Bush Budget Sets Aside $27 Billion for War on Terrorism

Seven cents of every dollar in the Pentagon's proposed $379 billion budget is for the war on terrorism, including more than $1 billion to continue flying fighter aircraft over parts of the United States as a precaution against a repeat of the Sept. 11 attacks.

The defense budget President Bush submitted to Congress on Monday would add $48 billion in budget authority to the Pentagon's current spending, roughly a 14 percent increase — the biggest boost for the military in two decades. Bush would add more each succeeding year, reaching $451 billion for 2007.

The spending blueprint for the 2003 budget year that begins Oct. 1 reflects other administration priorities besides fighting terrorism: a 4.1 percent pay raise for troops; defenses against missile attack; accelerated development of pilotless planes for surveillance and attack; and billions more for a new generation of stealthy jet fighters and Navy warships.

It reflects three main Pentagon goals:

—Win the war on terrorism.

—Maintain troops' morale and ensure they are ready to fight more conventional conflicts.

—Transform the military to a more agile, versatile force with 21st century communications.

Bush proposes to do this without expanding the active-duty force beyond the 1.4 million now in uniform. Some of the services had argued for more troops, saying they are overextended now.

The weapons-buying account would rise from $61 billion this year to about $70 billion, including money that would actually be spent in later years.

The total earmarked for combating terrorism next year is $27 billion, of which $10 billion is considered a war reserve. Another $8 billion would be used to protect U.S. troops abroad and at home and $9 billion would pay for long-term bills already created by the 4-month-old war in Afghanistan.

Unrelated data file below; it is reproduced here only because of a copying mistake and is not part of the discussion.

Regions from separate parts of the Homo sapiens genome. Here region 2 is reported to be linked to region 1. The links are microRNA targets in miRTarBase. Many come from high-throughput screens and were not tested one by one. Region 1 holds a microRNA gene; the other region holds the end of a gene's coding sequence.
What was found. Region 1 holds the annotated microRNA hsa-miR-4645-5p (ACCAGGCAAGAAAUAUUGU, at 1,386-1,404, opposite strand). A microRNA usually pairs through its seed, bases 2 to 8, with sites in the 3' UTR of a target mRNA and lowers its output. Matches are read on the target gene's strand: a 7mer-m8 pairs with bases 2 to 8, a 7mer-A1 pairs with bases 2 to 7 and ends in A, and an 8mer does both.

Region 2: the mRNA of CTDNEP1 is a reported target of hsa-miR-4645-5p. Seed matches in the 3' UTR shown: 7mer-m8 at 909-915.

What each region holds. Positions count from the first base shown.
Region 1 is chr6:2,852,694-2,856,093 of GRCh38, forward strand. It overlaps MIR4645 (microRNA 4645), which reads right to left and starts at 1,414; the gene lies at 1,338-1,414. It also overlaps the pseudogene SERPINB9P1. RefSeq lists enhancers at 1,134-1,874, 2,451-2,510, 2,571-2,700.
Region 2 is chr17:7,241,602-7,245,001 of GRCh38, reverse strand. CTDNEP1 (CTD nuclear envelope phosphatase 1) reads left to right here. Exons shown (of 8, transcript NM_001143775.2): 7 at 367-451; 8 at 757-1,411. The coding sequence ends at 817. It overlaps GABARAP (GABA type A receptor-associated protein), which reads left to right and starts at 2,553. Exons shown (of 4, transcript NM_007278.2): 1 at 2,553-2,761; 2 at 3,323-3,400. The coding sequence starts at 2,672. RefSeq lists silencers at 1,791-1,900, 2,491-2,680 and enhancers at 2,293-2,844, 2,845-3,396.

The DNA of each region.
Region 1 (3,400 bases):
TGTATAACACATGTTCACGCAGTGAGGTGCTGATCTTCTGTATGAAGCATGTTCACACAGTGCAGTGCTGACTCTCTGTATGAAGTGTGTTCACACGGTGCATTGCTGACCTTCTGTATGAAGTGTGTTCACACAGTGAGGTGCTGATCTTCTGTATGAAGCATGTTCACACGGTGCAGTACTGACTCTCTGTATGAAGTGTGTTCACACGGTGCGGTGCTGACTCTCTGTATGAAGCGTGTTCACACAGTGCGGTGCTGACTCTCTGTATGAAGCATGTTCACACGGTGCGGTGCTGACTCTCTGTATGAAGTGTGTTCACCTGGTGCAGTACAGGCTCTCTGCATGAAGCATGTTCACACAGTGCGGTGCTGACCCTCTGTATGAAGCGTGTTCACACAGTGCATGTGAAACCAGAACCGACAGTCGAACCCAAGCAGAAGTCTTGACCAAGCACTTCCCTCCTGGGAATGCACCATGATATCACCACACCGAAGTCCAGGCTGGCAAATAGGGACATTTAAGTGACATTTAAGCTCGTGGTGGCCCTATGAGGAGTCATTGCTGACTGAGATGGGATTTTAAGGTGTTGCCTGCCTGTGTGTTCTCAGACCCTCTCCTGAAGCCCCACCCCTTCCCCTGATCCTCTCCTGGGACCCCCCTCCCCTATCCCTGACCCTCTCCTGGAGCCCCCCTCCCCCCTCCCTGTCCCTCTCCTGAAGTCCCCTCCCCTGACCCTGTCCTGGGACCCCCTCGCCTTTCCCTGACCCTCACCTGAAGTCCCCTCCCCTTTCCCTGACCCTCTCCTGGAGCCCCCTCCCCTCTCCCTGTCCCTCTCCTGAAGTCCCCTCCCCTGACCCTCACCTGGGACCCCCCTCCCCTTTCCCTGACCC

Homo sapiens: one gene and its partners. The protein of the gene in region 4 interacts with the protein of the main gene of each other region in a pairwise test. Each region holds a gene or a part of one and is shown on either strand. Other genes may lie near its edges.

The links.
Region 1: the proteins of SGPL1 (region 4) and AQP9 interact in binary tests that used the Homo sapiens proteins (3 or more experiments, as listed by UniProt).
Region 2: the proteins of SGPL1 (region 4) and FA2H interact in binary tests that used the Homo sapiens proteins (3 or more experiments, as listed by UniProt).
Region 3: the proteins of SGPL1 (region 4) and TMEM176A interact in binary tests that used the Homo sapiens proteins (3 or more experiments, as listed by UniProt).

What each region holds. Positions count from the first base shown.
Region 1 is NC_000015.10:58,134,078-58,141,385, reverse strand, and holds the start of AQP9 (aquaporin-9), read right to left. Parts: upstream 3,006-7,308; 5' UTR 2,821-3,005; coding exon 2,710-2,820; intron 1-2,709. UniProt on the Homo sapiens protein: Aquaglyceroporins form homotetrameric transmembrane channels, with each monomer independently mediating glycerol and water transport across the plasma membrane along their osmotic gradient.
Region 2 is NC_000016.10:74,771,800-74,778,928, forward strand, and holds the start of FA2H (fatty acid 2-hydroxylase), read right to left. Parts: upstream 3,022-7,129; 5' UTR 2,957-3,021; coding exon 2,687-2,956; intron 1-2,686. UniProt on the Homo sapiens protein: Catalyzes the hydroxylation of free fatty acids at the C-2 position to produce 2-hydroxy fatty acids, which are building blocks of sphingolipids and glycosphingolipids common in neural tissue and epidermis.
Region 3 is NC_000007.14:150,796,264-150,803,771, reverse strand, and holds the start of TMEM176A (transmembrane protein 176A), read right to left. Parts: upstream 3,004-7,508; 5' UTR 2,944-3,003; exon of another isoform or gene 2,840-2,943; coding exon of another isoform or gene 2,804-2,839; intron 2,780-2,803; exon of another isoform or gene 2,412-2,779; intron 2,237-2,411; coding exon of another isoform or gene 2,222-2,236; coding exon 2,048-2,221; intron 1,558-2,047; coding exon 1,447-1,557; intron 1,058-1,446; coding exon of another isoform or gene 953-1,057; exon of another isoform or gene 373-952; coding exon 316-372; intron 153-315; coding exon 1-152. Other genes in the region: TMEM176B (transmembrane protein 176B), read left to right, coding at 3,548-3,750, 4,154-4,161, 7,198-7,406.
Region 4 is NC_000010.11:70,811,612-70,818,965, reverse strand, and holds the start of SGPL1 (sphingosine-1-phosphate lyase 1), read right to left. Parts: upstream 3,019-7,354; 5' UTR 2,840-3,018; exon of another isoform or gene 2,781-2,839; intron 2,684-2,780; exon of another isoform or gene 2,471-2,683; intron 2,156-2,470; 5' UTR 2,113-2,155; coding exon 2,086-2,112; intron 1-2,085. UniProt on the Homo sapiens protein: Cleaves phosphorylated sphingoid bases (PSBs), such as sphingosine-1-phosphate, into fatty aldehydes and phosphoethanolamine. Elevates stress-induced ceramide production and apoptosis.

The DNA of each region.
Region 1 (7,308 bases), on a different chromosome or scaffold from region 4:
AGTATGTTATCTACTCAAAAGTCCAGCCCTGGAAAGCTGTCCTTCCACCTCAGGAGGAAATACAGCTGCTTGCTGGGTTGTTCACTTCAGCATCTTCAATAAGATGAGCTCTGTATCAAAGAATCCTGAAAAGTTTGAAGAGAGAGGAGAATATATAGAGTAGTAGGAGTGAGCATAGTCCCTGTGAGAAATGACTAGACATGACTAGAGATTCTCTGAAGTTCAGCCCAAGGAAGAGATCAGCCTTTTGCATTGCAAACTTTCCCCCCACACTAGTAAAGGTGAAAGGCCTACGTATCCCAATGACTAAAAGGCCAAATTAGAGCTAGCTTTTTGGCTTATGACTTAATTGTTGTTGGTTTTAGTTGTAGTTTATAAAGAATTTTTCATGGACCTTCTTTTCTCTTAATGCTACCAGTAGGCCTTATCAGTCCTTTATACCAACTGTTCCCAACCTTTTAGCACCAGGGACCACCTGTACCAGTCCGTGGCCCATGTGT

The $27 billion compares with $4.6 billion in anti-terrorism spending in the 2000 defense budget. Last year, that category of spending was $5.2 billion, although it was boosted by $13.7 billion shortly after the Sept. 11 attacks. This year's budget has $10.5 billion in this category.

The Pentagon says it has spent about $7 billion so far on the war in Afghanistan, which began Oct. 7. The costs have grown so rapidly, officials say, that Defense Secretary Donald H. Rumsfeld already has decided he must ask Congress for more money as early as March.

Rumsfeld and Gen. Richard Myers, chairman of the Joint Chiefs of Staff, are to appear before the Senate and House Armed Services committees this week to promote Bush's budget proposal.

All three military departments would get substantial increases:

—Army, up 10 percent to $91 billion.

—Navy, up 9.5 percent to $108 billion. The Navy Department includes the Marine Corps.

—Air Force, up nearly 13 percent to $107 billion.

Missile defense would get $7.8 billion, the same as this year.

Bush also wants about $1 billion more for pilotless aircraft such as the Predator surveillance plane used extensively in Afghanistan. He is asking for $158 million to buy 22 new Predators and to upgrade and arm the existing fleet. He also wants $170 million to buy three more Global Hawk high-altitude surveillance planes that are operated from computer terminals on the ground. An additional $306 million would be used to accelerate development of improvements to the Global Hawk.

One of the biggest winners in Bush's proposed defense budget would be the Air Force's F-22 Raptor stealth fighter. Though some critics question the need, Bush is seeking $4.6 billion to build 23 F-22s and begin work on 27 more.

Other major weapons programs that just last summer were thought to be in danger of cancellation or reductions also would come out winners if Congress approves Bush's plan:

—The Joint Strike Fighter, still in the development stage, would get $3.5 billion. It is intended to replace the Air Force's fleet of F-16s, the Navy's F-14s and F/A-18s and the Marine Corps' F/A-18s.

—The Navy's Super Hornet version of the F/A-18 would get $3.1 billion to build 44 planes.

—The Marine Corps' V-22 Osprey, the hybrid airplane/helicopter grounded last year after two deadly crashes raised questions about its design, would get $2 billion, including nearly $500 million to correct technical problems and to conduct a new round of flight tests.

Among the relatively few losers in the proposed budget is Navy shipbuilding. The Pentagon is asking for money to build five new warships, down from six in the current budget. Also, spending on military construction would drop from $6.5 billion to $4.8 billion.